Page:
Also in S.F., Pillsbury Winthrop picked up IP partner Duane Mathiowetz. The news was reported by the Daily Journal (subscription), which noted that Mathiowetz, who worked as a mechanical engineer for a decade before going into law, has taken five patent cases to trial in the past five years (winning four).

Who might be the next to leave Howrey? Here’s some speculation….

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It’s clear that Winston & Strawn isn’t happy about all the publicity it’s getting over Jonathan Bristol, the Winston partner — or former partner? — who has gotten entangled with Kenneth Starr

In case you haven’t been following the case of Kenneth Starr — not the one who brought us the delectable Starr Report, but the one who managed money for celebrity clients and now stands accused of a $30 million investment fraud — Jonathan Bristol did legal work for Starr. Bristol is referred to in the criminal complaint as “Associate-4″ — not as catchy as “Client No. 9,” but it’ll do.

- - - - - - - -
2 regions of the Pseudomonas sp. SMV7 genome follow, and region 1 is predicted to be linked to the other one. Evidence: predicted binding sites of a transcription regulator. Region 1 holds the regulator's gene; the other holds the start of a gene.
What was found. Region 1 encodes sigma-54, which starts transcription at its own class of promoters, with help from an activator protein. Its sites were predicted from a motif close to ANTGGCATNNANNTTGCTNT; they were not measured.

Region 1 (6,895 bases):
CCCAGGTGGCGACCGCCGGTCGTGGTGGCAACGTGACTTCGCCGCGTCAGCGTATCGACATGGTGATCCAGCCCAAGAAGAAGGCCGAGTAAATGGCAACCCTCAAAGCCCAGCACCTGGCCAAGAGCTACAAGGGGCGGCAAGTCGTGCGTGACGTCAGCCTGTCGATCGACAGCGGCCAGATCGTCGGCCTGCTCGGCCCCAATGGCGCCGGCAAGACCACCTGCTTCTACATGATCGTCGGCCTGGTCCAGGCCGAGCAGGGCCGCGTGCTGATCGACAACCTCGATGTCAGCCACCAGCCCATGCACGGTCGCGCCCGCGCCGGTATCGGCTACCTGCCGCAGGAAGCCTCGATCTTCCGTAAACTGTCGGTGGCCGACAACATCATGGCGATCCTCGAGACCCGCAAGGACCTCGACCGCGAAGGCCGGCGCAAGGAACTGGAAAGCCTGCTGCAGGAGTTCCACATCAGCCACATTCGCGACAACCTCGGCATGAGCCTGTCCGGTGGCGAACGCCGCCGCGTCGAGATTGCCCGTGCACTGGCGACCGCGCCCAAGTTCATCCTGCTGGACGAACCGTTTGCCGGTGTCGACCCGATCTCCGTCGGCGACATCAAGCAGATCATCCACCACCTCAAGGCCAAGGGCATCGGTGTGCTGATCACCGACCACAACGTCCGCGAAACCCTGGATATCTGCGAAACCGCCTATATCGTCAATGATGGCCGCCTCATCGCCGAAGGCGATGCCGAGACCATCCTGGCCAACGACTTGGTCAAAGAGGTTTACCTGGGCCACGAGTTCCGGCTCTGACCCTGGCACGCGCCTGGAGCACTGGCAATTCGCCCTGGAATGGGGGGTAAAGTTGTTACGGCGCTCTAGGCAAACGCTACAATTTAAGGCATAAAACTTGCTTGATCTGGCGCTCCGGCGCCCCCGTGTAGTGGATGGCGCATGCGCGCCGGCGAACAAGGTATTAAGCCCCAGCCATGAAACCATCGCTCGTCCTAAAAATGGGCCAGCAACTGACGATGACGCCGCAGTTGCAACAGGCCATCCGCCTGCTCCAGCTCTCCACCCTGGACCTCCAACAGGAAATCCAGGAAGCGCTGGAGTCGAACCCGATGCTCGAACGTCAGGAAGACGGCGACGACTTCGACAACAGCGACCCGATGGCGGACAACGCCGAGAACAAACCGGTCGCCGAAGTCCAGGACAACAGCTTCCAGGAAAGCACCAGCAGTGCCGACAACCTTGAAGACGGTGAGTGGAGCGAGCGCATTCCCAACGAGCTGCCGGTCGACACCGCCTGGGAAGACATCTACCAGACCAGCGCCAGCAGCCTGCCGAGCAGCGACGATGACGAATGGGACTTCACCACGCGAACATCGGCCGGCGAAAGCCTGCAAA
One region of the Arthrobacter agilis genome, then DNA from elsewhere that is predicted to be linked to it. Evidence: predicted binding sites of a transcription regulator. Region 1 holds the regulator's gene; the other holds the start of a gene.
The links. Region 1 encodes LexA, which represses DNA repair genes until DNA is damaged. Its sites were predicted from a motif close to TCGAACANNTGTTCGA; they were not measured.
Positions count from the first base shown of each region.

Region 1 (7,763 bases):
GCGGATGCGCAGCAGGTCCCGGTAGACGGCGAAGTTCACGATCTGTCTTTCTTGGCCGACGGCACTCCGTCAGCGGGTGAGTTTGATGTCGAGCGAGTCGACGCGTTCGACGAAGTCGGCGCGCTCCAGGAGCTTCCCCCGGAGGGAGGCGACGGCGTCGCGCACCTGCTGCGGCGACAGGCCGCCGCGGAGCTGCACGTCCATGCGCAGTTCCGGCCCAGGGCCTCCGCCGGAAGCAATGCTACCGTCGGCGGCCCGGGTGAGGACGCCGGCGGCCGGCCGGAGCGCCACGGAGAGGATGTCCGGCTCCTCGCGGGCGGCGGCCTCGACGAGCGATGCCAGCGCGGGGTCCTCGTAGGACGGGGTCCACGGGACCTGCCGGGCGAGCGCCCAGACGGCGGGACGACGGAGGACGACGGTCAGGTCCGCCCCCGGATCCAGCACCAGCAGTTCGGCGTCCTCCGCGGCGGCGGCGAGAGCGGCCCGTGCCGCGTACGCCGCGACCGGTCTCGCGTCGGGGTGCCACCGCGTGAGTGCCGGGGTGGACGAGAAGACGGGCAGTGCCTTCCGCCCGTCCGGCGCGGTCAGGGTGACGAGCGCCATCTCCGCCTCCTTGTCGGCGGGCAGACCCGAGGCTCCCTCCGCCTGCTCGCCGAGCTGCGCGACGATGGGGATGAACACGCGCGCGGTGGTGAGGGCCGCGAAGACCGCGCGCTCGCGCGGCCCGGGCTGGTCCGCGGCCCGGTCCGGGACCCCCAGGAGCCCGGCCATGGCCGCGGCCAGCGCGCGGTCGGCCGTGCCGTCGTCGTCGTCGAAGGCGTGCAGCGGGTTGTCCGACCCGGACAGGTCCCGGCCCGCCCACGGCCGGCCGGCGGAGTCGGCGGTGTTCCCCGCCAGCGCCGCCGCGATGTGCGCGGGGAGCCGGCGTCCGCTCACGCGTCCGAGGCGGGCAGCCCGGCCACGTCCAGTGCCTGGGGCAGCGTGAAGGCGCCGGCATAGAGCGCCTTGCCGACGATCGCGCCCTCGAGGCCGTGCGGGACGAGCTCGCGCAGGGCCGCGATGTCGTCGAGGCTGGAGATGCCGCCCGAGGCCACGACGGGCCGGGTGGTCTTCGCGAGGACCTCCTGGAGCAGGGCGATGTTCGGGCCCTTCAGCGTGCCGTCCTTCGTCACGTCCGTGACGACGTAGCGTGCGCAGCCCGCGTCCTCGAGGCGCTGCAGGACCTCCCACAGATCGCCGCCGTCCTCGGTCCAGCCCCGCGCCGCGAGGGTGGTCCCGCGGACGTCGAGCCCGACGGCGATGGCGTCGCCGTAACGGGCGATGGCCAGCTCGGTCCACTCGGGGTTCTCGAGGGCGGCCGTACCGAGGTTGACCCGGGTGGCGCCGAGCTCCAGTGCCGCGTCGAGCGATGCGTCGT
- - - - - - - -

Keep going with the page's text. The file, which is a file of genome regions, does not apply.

Since the Starr story broke, Winston has refused to comment on the case or to clarify Bristol’s current status at the firm. On the latter subject, there are conflicting reports:

Bristol is a Winston & Strawn partner who arrived at the firm from the now-defunct Thelen. Bristol is not charged with any crime and faces no civil charges. But he appears to be gone from Winston, though firm higher-ups and a spokesman will not comment publicly on Bristol’s status. Two sources familiar with the matter say Bristol is indeed gone from Winston, though one source close to the case insists that Winston did not terminate Bristol.

Regardless of whether he’s still connected to the firm, Jonathan Bristol is definitely gone from the Winston website. As in really, truly gone.

Last week, Winston removed Bristol’s bio from the firm website. But that’s not all. Winston went to the trouble of taking the November 2008 press release touting Jonathan Bristol’s arrival at the firm (along with several other Thelen lawyers), revising it to omit any mention of Bristol, and then putting it back on the firm website….